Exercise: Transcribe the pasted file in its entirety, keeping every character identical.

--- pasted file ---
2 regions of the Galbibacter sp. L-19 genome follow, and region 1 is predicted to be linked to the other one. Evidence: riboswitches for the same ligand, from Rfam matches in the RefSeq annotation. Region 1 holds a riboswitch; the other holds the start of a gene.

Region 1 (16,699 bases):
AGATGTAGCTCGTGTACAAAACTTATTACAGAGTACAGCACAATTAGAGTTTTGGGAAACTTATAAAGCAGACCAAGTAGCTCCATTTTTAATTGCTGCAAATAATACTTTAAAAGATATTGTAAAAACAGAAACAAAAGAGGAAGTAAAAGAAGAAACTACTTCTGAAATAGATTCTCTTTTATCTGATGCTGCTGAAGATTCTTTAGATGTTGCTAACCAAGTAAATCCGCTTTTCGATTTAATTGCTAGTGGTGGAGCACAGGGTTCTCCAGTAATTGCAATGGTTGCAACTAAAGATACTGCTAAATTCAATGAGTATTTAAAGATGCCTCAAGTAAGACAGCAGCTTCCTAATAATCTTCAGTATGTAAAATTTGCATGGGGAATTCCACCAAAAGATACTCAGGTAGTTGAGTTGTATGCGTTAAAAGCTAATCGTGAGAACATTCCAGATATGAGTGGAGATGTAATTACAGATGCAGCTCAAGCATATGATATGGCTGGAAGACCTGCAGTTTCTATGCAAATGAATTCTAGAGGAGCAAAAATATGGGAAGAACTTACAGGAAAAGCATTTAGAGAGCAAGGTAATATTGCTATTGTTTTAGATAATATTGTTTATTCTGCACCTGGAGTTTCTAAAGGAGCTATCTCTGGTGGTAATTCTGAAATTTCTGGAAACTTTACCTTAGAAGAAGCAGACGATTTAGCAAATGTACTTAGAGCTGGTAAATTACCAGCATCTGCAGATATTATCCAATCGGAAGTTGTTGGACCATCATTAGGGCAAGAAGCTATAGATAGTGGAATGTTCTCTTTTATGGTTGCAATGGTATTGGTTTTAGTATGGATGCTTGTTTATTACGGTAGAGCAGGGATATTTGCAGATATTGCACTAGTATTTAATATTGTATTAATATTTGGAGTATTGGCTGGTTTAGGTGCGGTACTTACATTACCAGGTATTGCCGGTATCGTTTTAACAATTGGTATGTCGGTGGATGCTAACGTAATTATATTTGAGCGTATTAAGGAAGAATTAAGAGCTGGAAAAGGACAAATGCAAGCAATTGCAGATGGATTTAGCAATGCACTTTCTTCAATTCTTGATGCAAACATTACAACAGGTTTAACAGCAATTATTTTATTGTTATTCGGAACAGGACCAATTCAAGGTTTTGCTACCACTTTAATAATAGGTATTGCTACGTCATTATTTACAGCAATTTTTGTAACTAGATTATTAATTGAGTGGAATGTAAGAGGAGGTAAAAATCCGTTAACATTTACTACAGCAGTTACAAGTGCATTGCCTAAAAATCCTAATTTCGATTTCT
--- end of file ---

2 regions of the Galbibacter sp. L-19 genome follow, and region 1 is predicted to be linked to the other one. Evidence: riboswitches for the same ligand, from Rfam matches in the RefSeq annotation. Region 1 holds a riboswitch; the other holds the start of a gene.

Region 1 (16,699 bases):
AGATGTAGCTCGTGTACAAAACTTATTACAGAGTACAGCACAATTAGAGTTTTGGGAAACTTATAAAGCAGACCAAGTAGCTCCATTTTTAATTGCTGCAAATAATACTTTAAAAGATATTGTAAAAACAGAAACAAAAGAGGAAGTAAAAGAAGAAACTACTTCTGAAATAGATTCTCTTTTATCTGATGCTGCTGAAGATTCTTTAGATGTTGCTAACCAAGTAAATCCGCTTTTCGATTTAATTGCTAGTGGTGGAGCACAGGGTTCTCCAGTAATTGCAATGGTTGCAACTAAAGATACTGCTAAATTCAATGAGTATTTAAAGATGCCTCAAGTAAGACAGCAGCTTCCTAATAATCTTCAGTATGTAAAATTTGCATGGGGAATTCCACCAAAAGATACTCAGGTAGTTGAGTTGTATGCGTTAAAAGCTAATCGTGAGAACATTCCAGATATGAGTGGAGATGTAATTACAGATGCAGCTCAAGCATATGATATGGCTGGAAGACCTGCAGTTTCTATGCAAATGAATTCTAGAGGAGCAAAAATATGGGAAGAACTTACAGGAAAAGCATTTAGAGAGCAAGGTAATATTGCTATTGTTTTAGATAATATTGTTTATTCTGCACCTGGAGTTTCTAAAGGAGCTATCTCTGGTGGTAATTCTGAAATTTCTGGAAACTTTACCTTAGAAGAAGCAGACGATTTAGCAAATGTACTTAGAGCTGGTAAATTACCAGCATCTGCAGATATTATCCAATCGGAAGTTGTTGGACCATCATTAGGGCAAGAAGCTATAGATAGTGGAATGTTCTCTTTTATGGTTGCAATGGTATTGGTTTTAGTATGGATGCTTGTTTATTACGGTAGAGCAGGGATATTTGCAGATATTGCACTAGTATTTAATATTGTATTAATATTTGGAGTATTGGCTGGTTTAGGTGCGGTACTTACATTACCAGGTATTGCCGGTATCGTTTTAACAATTGGTATGTCGGTGGATGCTAACGTAATTATATTTGAGCGTATTAAGGAAGAATTAAGAGCTGGAAAAGGACAAATGCAAGCAATTGCAGATGGATTTAGCAATGCACTTTCTTCAATTCTTGATGCAAACATTACAACAGGTTTAACAGCAATTATTTTATTGTTATTCGGAACAGGACCAATTCAAGGTTTTGCTACCACTTTAATAATAGGTATTGCTACGTCATTATTTACAGCAATTTTTGTAACTAGATTATTAATTGAGTGGAATGTAAGAGGAGGTAAAAATCCGTTAACATTTACTACAGCAGTTACAAGTGCATTGCCTAAAAATCCTAATTTCGATTTCT